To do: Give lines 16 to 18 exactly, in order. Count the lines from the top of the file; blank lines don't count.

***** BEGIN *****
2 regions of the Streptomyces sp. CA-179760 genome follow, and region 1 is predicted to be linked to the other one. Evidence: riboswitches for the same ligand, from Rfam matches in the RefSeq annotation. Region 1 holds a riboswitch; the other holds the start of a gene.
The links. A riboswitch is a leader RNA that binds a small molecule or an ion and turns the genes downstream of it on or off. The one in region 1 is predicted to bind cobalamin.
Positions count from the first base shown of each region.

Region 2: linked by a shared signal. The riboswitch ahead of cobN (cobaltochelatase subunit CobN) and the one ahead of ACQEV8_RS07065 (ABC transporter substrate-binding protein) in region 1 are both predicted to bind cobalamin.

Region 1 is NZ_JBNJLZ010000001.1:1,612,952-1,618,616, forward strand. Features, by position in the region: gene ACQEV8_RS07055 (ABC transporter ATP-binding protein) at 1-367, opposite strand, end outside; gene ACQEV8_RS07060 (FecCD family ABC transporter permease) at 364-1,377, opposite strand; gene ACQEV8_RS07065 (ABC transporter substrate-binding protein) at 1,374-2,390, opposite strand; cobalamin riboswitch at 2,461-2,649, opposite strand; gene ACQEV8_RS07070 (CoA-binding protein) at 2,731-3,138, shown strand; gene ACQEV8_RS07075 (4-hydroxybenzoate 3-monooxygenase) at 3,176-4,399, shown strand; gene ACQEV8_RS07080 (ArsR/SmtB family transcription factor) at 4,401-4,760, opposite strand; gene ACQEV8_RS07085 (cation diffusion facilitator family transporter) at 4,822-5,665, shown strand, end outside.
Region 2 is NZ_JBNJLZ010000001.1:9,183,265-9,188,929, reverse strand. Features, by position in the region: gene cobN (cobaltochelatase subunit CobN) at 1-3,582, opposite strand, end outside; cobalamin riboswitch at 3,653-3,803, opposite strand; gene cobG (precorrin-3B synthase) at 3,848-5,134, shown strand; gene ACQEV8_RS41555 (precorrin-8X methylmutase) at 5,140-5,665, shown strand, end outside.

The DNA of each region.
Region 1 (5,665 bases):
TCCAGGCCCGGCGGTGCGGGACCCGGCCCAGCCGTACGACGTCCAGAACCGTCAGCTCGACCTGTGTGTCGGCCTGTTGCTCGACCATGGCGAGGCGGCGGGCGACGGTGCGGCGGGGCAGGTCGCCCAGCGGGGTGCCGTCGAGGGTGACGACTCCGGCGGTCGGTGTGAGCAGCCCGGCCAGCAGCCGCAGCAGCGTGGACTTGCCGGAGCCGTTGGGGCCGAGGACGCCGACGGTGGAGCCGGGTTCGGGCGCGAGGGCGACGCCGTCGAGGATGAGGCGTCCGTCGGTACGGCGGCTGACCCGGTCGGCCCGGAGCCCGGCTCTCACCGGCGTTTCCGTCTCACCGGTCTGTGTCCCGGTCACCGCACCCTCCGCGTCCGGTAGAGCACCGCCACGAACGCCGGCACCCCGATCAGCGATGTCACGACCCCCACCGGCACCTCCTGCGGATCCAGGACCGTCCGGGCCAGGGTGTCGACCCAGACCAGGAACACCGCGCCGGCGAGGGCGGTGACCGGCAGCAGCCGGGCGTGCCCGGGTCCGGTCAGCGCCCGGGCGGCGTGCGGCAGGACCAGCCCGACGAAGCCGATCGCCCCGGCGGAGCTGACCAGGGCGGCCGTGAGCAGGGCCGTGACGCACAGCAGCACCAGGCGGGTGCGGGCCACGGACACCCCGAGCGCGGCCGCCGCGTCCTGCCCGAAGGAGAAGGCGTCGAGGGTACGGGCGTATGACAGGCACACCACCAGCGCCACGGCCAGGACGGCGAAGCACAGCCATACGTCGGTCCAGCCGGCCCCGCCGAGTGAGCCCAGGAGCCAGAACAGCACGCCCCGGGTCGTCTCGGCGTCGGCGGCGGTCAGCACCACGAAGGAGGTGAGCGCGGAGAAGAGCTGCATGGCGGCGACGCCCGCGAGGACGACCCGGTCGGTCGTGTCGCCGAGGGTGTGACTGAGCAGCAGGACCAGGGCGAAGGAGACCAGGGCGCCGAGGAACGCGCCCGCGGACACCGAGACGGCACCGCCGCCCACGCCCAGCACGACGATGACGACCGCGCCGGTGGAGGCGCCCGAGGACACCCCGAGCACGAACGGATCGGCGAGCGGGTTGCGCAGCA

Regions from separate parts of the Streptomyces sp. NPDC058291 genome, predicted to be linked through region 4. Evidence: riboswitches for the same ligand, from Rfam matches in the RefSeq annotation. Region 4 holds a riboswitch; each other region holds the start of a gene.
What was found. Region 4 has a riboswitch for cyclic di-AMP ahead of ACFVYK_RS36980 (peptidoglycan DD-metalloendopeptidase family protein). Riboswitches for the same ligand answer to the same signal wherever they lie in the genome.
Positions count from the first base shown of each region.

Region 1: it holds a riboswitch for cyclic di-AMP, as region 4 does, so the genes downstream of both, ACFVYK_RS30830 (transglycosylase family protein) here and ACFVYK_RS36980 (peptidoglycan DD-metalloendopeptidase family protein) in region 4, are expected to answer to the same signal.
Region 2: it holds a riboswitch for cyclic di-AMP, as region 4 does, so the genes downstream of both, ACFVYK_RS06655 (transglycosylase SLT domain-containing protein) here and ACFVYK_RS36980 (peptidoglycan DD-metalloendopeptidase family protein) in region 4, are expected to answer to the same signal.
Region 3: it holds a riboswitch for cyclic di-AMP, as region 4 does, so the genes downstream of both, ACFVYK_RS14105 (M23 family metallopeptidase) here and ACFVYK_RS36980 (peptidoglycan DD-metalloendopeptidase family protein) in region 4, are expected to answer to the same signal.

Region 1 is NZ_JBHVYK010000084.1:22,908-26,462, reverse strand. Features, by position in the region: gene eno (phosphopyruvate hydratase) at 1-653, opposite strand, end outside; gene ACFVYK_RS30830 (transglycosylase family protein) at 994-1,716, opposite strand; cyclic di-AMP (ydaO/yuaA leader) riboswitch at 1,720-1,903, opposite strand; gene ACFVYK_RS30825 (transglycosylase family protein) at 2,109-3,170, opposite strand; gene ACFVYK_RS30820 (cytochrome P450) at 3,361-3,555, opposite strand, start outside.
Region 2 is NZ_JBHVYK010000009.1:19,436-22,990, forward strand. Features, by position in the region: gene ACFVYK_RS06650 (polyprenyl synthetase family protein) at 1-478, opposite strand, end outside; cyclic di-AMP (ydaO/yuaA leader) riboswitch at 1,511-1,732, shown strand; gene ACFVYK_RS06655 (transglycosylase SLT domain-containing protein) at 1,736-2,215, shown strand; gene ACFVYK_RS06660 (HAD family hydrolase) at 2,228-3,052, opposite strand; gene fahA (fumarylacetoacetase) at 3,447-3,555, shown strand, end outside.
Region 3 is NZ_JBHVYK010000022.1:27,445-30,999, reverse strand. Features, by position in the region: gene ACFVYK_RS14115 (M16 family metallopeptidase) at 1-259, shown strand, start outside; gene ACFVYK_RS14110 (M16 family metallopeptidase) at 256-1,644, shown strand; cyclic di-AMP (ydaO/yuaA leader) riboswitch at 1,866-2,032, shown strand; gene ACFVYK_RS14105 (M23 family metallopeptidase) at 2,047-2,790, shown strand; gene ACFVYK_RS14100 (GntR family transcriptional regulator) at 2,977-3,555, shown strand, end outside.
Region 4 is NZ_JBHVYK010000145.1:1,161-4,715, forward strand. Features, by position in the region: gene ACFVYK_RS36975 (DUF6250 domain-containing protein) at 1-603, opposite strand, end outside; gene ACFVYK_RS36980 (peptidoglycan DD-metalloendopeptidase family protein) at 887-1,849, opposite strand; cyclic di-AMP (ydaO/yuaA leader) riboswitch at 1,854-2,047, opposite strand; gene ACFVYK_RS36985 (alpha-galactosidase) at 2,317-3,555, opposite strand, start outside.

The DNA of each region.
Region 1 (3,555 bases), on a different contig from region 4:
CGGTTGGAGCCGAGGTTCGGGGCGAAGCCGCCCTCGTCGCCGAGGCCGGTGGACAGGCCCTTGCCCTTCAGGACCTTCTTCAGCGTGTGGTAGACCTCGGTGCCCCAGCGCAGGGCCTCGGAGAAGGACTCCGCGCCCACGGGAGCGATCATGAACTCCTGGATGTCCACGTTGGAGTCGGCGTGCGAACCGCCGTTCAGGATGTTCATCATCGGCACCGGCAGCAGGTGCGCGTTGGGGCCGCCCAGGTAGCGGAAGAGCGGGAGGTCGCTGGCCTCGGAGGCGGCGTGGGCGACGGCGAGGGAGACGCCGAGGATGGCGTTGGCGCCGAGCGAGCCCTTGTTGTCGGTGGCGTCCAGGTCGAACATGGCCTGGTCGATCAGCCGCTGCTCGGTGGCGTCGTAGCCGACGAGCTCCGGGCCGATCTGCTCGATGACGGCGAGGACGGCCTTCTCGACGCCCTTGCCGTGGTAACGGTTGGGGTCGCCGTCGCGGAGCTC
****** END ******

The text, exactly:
Region 1 is NZ_JBHVYK010000084.1:22,908-26,462, reverse strand. Features, by position in the region: gene eno (phosphopyruvate hydratase) at 1-653, opposite strand, end outside; gene ACFVYK_RS30830 (transglycosylase family protein) at 994-1,716, opposite strand; cyclic di-AMP (ydaO/yuaA leader) riboswitch at 1,720-1,903, opposite strand; gene ACFVYK_RS30825 (transglycosylase family protein) at 2,109-3,170, opposite strand; gene ACFVYK_RS30820 (cytochrome P450) at 3,361-3,555, opposite strand, start outside.
Region 2 is NZ_JBHVYK010000009.1:19,436-22,990, forward strand. Features, by position in the region: gene ACFVYK_RS06650 (polyprenyl synthetase family protein) at 1-478, opposite strand, end outside; cyclic di-AMP (ydaO/yuaA leader) riboswitch at 1,511-1,732, shown strand; gene ACFVYK_RS06655 (transglycosylase SLT domain-containing protein) at 1,736-2,215, shown strand; gene ACFVYK_RS06660 (HAD family hydrolase) at 2,228-3,052, opposite strand; gene fahA (fumarylacetoacetase) at 3,447-3,555, shown strand, end outside.
Region 3 is NZ_JBHVYK010000022.1:27,445-30,999, reverse strand. Features, by position in the region: gene ACFVYK_RS14115 (M16 family metallopeptidase) at 1-259, shown strand, start outside; gene ACFVYK_RS14110 (M16 family metallopeptidase) at 256-1,644, shown strand; cyclic di-AMP (ydaO/yuaA leader) riboswitch at 1,866-2,032, shown strand; gene ACFVYK_RS14105 (M23 family metallopeptidase) at 2,047-2,790, shown strand; gene ACFVYK_RS14100 (GntR family transcriptional regulator) at 2,977-3,555, shown strand, end outside.